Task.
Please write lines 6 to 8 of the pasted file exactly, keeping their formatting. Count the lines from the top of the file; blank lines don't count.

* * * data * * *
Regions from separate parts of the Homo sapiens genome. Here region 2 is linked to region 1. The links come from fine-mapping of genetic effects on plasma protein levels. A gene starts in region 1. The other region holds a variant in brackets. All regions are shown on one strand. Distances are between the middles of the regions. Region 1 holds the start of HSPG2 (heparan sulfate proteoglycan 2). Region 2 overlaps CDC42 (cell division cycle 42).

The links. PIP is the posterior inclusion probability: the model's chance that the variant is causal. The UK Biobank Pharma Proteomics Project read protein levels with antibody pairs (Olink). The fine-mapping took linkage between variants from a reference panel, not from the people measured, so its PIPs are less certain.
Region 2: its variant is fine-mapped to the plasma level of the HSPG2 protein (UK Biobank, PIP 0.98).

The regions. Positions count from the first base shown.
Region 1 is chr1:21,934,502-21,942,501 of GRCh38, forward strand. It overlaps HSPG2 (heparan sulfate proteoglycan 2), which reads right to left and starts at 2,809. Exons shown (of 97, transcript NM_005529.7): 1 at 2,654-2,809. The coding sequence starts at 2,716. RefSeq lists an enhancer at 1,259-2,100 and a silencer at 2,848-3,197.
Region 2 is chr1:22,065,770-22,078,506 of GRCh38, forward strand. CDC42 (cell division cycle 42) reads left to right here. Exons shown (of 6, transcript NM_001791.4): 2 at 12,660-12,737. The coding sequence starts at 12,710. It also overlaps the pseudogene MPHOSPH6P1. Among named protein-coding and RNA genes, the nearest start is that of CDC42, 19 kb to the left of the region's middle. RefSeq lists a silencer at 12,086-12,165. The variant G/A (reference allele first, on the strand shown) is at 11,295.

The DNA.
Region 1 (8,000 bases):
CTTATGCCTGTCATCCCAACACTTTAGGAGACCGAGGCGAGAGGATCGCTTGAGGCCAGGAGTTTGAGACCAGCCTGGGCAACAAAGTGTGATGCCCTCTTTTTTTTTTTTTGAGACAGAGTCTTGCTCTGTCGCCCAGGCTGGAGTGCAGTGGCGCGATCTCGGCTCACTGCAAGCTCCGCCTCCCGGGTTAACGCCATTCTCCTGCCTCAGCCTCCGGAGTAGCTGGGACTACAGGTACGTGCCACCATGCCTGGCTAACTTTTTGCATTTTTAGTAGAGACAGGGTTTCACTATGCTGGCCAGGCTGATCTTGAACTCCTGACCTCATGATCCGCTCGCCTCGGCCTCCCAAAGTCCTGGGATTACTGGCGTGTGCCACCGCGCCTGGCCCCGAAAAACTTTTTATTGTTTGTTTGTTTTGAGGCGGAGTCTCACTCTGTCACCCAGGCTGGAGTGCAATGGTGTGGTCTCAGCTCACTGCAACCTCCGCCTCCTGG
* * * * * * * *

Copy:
Region 2 is chr1:22,065,770-22,078,506 of GRCh38, forward strand. CDC42 (cell division cycle 42) reads left to right here. Exons shown (of 6, transcript NM_001791.4): 2 at 12,660-12,737. The coding sequence starts at 12,710. It also overlaps the pseudogene MPHOSPH6P1. Among named protein-coding and RNA genes, the nearest start is that of CDC42, 19 kb to the left of the region's middle. RefSeq lists a silencer at 12,086-12,165. The variant G/A (reference allele first, on the strand shown) is at 11,295.

The DNA.
Region 1 (8,000 bases):